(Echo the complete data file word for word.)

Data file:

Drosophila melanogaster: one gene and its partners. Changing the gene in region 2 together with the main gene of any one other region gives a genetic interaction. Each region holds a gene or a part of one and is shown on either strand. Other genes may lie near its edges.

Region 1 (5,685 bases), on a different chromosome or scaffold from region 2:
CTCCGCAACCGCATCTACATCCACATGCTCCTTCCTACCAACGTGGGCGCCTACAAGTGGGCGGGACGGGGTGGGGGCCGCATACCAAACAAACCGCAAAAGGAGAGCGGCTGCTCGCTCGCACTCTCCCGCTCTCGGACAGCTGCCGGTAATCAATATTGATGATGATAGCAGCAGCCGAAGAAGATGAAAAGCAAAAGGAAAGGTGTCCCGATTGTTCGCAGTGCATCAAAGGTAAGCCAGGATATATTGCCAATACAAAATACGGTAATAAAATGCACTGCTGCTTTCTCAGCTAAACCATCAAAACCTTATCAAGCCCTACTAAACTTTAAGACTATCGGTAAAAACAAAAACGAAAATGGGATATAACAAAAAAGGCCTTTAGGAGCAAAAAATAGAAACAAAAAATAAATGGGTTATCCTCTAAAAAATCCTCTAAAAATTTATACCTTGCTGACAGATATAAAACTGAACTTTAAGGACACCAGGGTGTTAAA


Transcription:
Drosophila melanogaster: one gene and its partners. Changing the gene in region 2 together with the main gene of any one other region gives a genetic interaction. Each region holds a gene or a part of one and is shown on either strand. Other genes may lie near its edges.

Region 1 (5,685 bases), on a different chromosome or scaffold from region 2:
CTCCGCAACCGCATCTACATCCACATGCTCCTTCCTACCAACGTGGGCGCCTACAAGTGGGCGGGACGGGGTGGGGGCCGCATACCAAACAAACCGCAAAAGGAGAGCGGCTGCTCGCTCGCACTCTCCCGCTCTCGGACAGCTGCCGGTAATCAATATTGATGATGATAGCAGCAGCCGAAGAAGATGAAAAGCAAAAGGAAAGGTGTCCCGATTGTTCGCAGTGCATCAAAGGTAAGCCAGGATATATTGCCAATACAAAATACGGTAATAAAATGCACTGCTGCTTTCTCAGCTAAACCATCAAAACCTTATCAAGCCCTACTAAACTTTAAGACTATCGGTAAAAACAAAAACGAAAATGGGATATAACAAAAAAGGCCTTTAGGAGCAAAAAATAGAAACAAAAAATAAATGGGTTATCCTCTAAAAAATCCTCTAAAAATTTATACCTTGCTGACAGATATAAAACTGAACTTTAAGGACACCAGGGTGTTAAA